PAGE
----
4D BIM for Construction

Clarifying Details and Scope Using the Power of a 4D Schedule

Posted by James Norris- Beck Group on Feb 18, 2015 11:00:00 AM

Often times when we create our initial construction schedules, we don’t know some of the specific details that will determine how the building can actually go together. We all have ideas on what we “want” to happen in order to meet our promised end date to the owner. But, do we ask all the right questions needed to build our buildings in the way we logistically formed our schedule for the project?

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We should but sometimes we just don’t have the details needed from the documents or feel we can’t conceptualize what has been placed on a 2 dimensional set of drawings. However, those documents most likely came from a 3D model, especially with today’s architects working more and more with 3D authoring tools. 

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By using the 3D model, we can track down some of those open questions we just don’t know yet or cannot conceptualize. We are a team with the architects and although details must be created, the onus is also on us to help fill in the gaps if we have the capability. And, if we can help fill in those gaps early, we can work out better details with the architects that look good for them, and work well for us, from a constructability point of view.

When we build a schedule from a 3D model, many new questions arise that we would normally not think about early on in the project.

Here are some examples of questions we may have missed if not for the project team taking the initiative to build the schedule in 4D.

  1.  We are trying to build the masonry walls on the North side of the building while concurrently building the curtain wall on the south side. However, after looking at the 4D schedule model it seems we need clarification on the details of how these two systems tie into each other.Beck_Blog_2_3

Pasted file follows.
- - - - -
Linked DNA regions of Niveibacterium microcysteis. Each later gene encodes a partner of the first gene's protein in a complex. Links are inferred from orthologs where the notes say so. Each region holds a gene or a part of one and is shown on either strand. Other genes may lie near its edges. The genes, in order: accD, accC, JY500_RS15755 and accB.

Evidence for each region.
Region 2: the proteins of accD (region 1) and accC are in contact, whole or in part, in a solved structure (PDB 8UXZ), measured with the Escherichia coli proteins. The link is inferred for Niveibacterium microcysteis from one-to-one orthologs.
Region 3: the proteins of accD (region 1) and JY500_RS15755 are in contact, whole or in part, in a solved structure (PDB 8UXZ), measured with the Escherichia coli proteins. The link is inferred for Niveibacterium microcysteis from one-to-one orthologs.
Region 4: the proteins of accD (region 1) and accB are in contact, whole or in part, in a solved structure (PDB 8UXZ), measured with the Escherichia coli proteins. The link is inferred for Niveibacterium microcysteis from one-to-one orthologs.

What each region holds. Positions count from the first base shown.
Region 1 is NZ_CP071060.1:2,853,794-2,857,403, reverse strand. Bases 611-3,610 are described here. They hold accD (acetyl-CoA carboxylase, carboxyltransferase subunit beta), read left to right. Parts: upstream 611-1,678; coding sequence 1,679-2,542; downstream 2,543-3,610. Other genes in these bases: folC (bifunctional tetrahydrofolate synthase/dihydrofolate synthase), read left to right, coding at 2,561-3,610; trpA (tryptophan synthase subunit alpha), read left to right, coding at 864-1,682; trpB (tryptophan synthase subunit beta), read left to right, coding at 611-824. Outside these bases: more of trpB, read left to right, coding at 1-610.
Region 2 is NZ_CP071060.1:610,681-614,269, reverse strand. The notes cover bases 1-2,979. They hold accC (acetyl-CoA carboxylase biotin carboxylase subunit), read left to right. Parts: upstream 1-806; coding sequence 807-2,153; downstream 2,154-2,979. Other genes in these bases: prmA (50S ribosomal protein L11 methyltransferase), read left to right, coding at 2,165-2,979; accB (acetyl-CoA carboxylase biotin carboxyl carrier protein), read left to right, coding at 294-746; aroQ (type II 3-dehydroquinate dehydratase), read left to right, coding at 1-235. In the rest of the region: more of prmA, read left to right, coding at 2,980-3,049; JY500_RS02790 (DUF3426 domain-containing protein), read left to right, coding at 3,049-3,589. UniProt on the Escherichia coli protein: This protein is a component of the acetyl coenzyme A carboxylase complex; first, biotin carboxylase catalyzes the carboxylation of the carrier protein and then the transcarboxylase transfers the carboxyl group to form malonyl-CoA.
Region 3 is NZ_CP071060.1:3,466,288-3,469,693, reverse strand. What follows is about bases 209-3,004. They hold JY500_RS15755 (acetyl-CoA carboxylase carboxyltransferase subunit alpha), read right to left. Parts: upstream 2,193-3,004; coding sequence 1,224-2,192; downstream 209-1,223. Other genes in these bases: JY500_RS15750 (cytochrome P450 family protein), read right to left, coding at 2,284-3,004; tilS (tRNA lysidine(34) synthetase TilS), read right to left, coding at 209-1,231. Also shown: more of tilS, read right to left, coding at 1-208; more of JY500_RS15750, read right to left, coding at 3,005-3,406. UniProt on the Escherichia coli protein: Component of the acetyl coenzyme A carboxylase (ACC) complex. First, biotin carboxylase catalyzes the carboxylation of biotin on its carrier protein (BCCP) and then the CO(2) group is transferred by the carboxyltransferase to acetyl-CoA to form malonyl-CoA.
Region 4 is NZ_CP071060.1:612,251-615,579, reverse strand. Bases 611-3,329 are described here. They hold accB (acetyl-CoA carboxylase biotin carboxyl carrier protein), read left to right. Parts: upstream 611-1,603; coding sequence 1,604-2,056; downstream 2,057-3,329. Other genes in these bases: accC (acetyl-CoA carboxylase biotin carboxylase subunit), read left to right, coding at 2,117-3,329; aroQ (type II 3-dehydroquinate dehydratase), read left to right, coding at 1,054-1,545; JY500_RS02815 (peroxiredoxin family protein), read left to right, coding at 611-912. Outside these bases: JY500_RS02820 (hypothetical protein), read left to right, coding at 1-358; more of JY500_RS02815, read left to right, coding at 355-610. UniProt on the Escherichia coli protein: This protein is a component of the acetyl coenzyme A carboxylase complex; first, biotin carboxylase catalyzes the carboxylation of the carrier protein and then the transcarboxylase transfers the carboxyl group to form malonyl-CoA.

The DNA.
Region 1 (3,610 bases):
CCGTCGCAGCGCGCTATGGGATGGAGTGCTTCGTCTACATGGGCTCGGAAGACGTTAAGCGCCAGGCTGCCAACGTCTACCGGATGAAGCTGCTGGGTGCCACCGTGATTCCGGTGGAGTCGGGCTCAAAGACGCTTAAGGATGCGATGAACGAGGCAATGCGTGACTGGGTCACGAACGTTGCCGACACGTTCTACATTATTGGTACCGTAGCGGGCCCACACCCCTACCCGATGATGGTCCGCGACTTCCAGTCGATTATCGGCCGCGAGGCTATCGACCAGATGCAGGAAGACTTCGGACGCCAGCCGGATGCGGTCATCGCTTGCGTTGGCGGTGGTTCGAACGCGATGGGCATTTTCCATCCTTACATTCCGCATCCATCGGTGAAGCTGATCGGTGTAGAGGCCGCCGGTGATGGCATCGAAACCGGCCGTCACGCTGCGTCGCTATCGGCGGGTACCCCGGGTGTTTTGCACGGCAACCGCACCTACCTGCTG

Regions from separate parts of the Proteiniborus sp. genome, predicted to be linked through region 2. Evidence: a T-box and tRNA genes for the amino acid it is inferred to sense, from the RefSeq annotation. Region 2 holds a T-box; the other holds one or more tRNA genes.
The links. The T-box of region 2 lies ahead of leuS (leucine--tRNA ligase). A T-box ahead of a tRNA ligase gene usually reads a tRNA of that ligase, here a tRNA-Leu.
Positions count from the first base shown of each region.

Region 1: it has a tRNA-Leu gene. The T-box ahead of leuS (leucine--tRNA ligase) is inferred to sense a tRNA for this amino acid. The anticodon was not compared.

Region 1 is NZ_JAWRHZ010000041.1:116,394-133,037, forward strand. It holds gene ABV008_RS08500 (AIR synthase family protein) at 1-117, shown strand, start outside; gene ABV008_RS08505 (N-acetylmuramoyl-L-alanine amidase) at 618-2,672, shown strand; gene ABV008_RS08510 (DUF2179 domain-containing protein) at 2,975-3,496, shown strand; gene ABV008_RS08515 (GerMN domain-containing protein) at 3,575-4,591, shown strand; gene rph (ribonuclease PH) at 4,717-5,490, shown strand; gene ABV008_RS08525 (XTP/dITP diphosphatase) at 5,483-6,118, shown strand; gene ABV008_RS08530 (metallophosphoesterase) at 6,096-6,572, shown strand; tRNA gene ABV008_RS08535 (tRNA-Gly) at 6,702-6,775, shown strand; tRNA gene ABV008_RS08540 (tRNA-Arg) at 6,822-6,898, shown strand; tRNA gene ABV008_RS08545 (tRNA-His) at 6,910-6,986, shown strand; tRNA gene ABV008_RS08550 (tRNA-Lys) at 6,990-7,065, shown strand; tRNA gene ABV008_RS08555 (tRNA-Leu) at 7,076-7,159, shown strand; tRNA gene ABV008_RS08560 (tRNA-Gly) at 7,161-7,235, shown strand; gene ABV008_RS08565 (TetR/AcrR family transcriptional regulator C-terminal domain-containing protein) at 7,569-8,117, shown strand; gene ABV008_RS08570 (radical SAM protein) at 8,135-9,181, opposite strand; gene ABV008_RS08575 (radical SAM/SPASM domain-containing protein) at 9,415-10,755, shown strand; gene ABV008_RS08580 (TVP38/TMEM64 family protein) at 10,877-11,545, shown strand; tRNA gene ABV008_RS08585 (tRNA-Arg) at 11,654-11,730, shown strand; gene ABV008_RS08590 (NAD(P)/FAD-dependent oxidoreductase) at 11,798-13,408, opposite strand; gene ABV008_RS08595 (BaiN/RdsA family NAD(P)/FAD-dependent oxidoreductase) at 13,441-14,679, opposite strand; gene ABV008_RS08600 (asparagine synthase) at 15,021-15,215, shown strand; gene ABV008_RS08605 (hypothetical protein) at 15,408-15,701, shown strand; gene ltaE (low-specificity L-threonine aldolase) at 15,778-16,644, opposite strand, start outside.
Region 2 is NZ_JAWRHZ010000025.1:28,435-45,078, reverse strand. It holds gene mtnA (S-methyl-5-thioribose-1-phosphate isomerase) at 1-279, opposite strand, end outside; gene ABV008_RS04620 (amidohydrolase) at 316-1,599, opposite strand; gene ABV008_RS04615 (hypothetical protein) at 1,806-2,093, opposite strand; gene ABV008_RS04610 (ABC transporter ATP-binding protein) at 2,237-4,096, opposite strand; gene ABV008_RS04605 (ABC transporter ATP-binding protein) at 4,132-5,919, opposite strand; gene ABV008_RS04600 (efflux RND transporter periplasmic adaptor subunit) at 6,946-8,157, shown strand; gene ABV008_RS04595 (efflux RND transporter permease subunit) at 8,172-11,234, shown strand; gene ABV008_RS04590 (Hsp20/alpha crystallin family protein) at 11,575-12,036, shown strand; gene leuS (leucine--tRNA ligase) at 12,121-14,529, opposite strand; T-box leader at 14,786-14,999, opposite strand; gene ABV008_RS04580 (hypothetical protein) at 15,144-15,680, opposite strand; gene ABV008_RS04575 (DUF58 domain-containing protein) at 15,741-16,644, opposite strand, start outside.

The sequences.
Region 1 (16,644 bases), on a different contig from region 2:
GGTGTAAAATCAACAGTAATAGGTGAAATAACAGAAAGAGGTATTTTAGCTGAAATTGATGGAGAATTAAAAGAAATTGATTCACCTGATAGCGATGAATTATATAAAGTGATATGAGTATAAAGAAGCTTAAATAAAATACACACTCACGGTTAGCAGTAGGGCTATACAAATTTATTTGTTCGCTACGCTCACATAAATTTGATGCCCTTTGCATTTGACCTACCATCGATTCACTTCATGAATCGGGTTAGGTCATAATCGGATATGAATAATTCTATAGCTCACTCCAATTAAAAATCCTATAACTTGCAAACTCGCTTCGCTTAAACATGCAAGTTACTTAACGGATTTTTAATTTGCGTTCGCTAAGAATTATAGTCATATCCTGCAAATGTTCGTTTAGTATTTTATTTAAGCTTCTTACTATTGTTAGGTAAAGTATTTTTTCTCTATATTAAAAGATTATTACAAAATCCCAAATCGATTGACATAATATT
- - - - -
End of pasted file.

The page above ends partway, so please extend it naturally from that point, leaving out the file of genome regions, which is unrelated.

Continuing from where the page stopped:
2. We want to start on this storefront system early, as this area drives our schedule. However, we noticed while building the 4D schedule in this area that there is some confusion on what is existing storefront and what is new. See the highlighted area in question. We also noticed that if this highlighted area is an existing system, the new storefront’s mullions on the left do not match the elevations of what may be existing mullions in the highlighted pink region. Beck_blog_2_4
  3. We will begin erecting the structure fairly soon and want to build the retaining walls first. In the 4D schedule we noticed that the retaining walls going up to the new and existing elevated decks hug the structure and we need detail clarifications on how this condition should be built.                                         Beck_BLog_25
  4. We noticed that in this new area, the existing slab is actually modeled higher than the new slab but there are no details on how these two slabs connect to one another and if needed, where a ramp or steps will be located. 

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It’s not that we do not ask good questions, but having access to a 3D model while building our schedule helps all of us see things that we would normally never see in a set of 2D documents. So, if you do have access to your designer’s 3D model, open it up and put it into Synchro. Then, dive into building your schedule with the 3D model right in front of you. I guarantee you will have a ton of logistics questions.

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